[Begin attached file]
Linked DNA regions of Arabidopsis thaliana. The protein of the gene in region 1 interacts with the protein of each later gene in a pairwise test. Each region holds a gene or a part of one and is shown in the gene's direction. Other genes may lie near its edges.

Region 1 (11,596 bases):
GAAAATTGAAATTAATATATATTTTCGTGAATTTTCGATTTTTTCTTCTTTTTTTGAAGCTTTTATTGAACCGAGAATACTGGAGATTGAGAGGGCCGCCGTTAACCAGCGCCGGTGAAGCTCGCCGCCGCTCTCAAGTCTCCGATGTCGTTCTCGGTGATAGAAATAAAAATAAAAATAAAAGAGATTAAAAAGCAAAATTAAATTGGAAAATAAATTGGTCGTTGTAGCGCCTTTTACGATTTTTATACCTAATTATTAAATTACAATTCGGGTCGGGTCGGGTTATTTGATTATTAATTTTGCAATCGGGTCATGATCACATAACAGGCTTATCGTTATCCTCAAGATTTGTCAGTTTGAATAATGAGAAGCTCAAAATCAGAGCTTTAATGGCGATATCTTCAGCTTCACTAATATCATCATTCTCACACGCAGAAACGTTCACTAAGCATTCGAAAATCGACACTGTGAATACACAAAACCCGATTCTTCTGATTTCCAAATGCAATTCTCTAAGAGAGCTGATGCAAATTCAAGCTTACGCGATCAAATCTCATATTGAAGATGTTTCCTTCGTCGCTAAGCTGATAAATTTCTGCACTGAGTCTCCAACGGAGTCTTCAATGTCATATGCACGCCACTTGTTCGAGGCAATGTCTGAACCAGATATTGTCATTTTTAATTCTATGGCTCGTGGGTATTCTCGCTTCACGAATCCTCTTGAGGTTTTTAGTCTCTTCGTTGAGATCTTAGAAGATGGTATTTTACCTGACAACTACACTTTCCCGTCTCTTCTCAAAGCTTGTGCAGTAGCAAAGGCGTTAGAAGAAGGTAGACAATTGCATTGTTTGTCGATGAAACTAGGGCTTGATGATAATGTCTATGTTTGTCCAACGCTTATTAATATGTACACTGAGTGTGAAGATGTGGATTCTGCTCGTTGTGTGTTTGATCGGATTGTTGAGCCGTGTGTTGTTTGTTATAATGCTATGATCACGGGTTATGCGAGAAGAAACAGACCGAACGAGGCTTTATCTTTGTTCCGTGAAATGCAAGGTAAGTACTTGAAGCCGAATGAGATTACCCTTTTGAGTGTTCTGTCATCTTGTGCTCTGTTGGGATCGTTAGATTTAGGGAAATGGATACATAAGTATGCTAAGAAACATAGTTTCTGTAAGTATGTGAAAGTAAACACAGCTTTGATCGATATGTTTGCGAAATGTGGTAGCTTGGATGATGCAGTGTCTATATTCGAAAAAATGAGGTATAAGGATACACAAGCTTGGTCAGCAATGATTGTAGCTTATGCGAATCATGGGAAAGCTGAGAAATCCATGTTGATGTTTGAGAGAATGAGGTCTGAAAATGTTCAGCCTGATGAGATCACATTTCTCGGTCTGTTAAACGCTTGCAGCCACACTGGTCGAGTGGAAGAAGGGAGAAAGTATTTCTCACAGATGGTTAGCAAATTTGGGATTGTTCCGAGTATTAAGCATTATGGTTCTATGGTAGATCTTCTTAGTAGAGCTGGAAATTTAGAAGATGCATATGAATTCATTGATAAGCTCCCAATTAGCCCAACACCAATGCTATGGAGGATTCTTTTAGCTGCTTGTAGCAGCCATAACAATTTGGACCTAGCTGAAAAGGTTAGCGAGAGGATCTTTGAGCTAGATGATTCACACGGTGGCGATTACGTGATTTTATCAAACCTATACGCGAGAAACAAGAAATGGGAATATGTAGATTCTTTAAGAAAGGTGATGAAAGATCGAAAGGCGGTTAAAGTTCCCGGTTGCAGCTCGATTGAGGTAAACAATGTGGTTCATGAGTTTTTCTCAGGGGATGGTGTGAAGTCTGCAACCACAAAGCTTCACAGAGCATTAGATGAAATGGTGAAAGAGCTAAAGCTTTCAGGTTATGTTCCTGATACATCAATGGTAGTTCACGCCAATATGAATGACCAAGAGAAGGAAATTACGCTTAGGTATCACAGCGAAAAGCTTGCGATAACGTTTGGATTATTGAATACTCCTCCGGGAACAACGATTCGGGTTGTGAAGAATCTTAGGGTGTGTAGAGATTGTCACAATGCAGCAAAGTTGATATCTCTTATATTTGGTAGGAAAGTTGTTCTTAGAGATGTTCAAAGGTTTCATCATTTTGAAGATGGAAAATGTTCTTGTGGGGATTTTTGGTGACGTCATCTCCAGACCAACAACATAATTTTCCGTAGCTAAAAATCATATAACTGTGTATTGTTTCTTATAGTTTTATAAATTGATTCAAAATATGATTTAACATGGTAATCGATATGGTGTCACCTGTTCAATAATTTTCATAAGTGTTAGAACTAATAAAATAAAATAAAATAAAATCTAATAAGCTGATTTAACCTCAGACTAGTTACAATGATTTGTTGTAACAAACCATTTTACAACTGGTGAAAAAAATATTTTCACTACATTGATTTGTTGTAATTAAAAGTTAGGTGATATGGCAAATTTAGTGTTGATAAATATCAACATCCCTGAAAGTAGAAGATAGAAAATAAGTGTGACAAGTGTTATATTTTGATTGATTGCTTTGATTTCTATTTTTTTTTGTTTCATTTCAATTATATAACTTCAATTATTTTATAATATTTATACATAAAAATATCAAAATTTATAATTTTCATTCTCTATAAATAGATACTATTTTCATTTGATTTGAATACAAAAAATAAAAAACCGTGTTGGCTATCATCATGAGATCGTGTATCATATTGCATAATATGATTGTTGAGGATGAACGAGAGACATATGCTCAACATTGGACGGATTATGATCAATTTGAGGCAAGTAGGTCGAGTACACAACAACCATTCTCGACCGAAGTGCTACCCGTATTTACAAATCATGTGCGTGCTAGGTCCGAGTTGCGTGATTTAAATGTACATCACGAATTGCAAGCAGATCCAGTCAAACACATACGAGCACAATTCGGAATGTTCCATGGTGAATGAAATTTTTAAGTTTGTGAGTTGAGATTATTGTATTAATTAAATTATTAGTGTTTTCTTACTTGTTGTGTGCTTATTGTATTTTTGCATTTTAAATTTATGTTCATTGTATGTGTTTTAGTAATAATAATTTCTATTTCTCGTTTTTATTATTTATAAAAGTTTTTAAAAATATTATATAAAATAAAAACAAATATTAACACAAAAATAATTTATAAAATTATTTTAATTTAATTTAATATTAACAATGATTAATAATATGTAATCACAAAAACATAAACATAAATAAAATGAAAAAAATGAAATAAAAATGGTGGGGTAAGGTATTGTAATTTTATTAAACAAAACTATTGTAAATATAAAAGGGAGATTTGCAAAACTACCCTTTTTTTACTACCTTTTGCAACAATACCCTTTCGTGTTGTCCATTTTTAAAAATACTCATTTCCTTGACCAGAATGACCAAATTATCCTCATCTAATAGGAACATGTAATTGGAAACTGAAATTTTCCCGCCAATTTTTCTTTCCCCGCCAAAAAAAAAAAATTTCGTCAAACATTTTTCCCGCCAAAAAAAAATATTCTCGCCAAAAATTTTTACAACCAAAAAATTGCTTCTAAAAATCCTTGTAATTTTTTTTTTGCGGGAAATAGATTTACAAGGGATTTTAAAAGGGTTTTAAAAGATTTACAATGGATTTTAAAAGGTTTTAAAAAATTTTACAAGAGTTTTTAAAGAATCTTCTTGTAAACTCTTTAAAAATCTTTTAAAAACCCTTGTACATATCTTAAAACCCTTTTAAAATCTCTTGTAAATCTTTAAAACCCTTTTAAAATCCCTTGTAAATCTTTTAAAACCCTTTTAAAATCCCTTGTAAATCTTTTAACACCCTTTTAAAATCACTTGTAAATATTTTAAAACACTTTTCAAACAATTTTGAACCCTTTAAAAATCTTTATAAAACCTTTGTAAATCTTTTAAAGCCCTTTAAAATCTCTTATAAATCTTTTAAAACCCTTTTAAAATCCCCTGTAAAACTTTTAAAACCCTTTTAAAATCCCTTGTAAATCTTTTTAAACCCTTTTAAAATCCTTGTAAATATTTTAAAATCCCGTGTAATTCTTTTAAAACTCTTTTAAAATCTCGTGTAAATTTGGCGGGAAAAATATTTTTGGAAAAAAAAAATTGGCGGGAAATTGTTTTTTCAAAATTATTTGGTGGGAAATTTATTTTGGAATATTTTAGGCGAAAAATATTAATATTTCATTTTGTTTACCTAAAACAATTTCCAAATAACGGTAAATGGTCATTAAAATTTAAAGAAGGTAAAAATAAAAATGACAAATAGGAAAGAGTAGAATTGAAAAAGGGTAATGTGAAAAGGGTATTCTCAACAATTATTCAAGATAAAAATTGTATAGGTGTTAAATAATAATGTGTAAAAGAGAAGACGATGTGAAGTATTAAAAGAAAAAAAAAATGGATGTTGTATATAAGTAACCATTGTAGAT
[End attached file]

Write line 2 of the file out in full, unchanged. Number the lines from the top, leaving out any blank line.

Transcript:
Region 1 (11,596 bases):